Employers that want to avoid paying overtime to white-collar workers often invoke the Fair Labor Standards Act’s administrative exemption. For the administrative exemption to be legitimate, all of the following must be true:
- The employee is paid at a salary rate of not less than $455 per week.
- The employee’s primary duties involve office or nonmanual work directly related to the or business operations of the employer or its customers.
- The employee’s primary duties include the exercise of discretion and independent judgment with respect to matters of significance.
Recent case: Johnson & Johnson pharmaceutical sales representative Patty Lee Smith sued her employer on behalf of all similarly situated sales reps, claiming they regularly worked more than 40 hours per week, and thus were entitled to overtime pay.
Johnson & Johnson claimed its pharmaceutical sales reps were exempt from overtime because they met the administrative exemption.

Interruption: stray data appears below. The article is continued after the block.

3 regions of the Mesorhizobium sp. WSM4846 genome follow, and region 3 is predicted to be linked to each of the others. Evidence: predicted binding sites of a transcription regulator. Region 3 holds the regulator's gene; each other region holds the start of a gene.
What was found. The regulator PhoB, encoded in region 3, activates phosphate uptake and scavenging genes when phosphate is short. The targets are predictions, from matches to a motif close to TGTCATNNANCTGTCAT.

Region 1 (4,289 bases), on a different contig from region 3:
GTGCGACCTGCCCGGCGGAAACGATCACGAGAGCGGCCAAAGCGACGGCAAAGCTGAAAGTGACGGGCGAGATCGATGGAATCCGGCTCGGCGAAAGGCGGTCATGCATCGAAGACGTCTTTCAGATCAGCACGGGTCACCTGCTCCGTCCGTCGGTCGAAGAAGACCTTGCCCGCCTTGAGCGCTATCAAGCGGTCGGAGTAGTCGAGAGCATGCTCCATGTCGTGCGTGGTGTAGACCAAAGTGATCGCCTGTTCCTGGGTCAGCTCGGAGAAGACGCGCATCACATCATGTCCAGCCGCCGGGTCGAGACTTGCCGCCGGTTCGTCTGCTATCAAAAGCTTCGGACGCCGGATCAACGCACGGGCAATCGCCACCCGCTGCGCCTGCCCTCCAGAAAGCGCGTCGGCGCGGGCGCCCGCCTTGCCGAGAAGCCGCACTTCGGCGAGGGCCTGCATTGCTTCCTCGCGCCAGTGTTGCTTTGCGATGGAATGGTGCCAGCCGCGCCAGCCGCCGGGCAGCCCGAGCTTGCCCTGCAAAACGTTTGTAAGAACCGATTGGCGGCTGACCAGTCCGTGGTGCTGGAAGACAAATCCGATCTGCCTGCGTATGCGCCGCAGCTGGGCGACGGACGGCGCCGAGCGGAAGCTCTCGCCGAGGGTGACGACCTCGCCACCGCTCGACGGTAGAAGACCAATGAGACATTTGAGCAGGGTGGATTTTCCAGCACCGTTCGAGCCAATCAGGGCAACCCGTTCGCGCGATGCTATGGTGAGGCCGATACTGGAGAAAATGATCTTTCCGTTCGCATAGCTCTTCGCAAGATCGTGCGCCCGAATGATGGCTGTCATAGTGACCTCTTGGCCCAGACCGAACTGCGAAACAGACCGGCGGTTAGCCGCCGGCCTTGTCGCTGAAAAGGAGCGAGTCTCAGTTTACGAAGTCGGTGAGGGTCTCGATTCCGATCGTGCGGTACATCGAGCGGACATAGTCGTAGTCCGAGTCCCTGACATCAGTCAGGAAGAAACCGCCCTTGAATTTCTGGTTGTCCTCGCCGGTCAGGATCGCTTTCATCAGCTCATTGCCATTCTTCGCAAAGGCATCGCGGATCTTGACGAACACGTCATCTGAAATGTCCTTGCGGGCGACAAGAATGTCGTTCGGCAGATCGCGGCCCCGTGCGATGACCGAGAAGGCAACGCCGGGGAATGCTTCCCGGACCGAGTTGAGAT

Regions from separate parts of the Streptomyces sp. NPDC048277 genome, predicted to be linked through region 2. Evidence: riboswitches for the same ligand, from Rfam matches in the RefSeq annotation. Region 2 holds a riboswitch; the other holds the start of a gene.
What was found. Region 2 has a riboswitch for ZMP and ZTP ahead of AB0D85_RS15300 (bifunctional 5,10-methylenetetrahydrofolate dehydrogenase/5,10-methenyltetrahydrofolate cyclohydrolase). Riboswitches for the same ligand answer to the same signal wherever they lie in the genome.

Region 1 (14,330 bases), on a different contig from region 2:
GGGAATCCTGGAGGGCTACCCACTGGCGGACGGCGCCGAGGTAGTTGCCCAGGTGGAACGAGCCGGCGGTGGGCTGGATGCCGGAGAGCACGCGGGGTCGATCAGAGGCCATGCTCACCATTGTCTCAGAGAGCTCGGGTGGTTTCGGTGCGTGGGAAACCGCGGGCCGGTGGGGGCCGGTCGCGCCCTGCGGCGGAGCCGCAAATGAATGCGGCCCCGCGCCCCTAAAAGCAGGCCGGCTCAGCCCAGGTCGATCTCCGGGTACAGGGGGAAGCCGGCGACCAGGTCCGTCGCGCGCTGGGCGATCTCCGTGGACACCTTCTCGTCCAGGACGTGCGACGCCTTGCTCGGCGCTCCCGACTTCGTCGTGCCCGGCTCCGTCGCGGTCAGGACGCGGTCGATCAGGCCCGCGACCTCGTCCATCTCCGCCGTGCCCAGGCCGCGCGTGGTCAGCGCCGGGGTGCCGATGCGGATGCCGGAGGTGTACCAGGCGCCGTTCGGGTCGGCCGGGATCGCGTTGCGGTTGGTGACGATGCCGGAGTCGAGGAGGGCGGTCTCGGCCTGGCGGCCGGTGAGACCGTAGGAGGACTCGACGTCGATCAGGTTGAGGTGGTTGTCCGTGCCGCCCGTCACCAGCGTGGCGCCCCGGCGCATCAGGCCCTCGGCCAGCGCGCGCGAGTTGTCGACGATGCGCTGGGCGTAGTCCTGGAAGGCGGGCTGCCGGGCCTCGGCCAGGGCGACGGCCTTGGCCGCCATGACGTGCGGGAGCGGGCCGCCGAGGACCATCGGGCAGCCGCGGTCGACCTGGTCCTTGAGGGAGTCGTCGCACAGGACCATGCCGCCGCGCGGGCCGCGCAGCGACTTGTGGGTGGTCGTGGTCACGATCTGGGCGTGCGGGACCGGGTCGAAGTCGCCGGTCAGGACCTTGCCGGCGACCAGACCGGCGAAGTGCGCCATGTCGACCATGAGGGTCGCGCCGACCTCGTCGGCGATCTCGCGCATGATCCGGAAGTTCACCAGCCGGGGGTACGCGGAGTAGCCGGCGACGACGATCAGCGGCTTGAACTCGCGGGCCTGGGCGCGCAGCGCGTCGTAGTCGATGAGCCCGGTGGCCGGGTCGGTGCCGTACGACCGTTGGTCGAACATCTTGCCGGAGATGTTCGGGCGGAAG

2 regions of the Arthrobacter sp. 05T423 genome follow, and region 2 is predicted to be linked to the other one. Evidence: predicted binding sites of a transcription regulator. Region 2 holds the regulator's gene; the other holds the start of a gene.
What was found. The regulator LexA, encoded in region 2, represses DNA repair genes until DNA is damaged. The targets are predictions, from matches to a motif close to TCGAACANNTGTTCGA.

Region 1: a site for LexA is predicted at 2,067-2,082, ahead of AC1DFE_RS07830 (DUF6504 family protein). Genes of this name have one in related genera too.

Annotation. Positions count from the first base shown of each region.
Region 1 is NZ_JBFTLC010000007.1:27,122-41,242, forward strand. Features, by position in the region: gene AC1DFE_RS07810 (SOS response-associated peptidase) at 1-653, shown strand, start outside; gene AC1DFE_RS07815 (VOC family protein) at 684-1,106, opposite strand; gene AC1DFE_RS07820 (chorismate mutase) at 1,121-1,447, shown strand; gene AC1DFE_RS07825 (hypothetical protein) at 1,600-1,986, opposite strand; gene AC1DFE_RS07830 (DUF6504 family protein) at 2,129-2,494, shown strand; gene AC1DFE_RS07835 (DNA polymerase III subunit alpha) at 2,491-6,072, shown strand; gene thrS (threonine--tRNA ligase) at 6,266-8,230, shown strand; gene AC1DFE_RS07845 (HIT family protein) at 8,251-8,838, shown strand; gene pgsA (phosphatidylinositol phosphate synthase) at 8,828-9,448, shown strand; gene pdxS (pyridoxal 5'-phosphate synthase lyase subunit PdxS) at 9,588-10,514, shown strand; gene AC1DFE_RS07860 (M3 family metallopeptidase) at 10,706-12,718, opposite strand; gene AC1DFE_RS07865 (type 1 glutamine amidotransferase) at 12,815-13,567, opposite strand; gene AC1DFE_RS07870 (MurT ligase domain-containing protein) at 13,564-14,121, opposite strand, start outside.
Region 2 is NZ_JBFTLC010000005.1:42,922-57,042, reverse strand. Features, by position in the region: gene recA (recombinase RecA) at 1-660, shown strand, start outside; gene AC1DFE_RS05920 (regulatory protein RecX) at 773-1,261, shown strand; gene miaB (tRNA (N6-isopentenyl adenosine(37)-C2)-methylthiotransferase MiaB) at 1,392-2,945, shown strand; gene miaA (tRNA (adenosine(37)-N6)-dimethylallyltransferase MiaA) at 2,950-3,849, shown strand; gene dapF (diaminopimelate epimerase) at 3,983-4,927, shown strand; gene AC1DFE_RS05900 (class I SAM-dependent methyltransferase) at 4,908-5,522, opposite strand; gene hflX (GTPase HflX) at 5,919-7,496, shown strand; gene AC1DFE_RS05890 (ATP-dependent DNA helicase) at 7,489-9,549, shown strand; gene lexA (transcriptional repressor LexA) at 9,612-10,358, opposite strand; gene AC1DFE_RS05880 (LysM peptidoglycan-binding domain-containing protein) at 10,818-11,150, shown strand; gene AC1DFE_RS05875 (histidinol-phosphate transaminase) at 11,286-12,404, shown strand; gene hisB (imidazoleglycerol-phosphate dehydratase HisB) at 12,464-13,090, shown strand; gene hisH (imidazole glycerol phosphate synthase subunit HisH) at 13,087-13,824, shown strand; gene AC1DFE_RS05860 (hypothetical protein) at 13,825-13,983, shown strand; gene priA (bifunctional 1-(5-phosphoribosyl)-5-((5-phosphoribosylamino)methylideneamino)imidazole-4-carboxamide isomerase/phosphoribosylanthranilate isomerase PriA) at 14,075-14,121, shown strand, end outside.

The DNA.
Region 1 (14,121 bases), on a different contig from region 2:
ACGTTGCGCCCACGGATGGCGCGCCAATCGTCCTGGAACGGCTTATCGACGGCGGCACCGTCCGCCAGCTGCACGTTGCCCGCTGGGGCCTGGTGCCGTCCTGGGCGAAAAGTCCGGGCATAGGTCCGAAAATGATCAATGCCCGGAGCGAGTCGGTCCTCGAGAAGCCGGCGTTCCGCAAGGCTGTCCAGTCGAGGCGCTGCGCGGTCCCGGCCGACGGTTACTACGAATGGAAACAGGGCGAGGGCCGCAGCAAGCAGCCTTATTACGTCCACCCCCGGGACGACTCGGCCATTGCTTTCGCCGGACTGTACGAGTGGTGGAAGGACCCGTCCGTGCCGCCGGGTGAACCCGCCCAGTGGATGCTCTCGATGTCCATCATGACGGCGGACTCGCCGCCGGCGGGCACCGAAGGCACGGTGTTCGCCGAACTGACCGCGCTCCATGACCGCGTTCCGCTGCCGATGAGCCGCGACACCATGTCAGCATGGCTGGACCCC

Smith testified that she received a list of doctors whom she was to target. Her job was to encourage them to either start prescribing or keep prescribing a drug. Smith had wide discretion about how she organized her work. She chose which doctors to visit, made her own appointments, determined the best sales pitch and received bonuses for meeting her goals.
Johnson & Johnson said those responsibilities clearly showed that Smith, whose job was essential to the company’s main business operations of selling prescription drugs, exercised discretion and independent judgment in how she accomplished her goals. Everyone agreed she made more than $455 per week and was paid a set salary.
The 3rd Circuit Court of Appeals said she met the administrative exemption. (Smith v. Johnson & Johnson, No. 09-1223, 3rd Cir., 2010)
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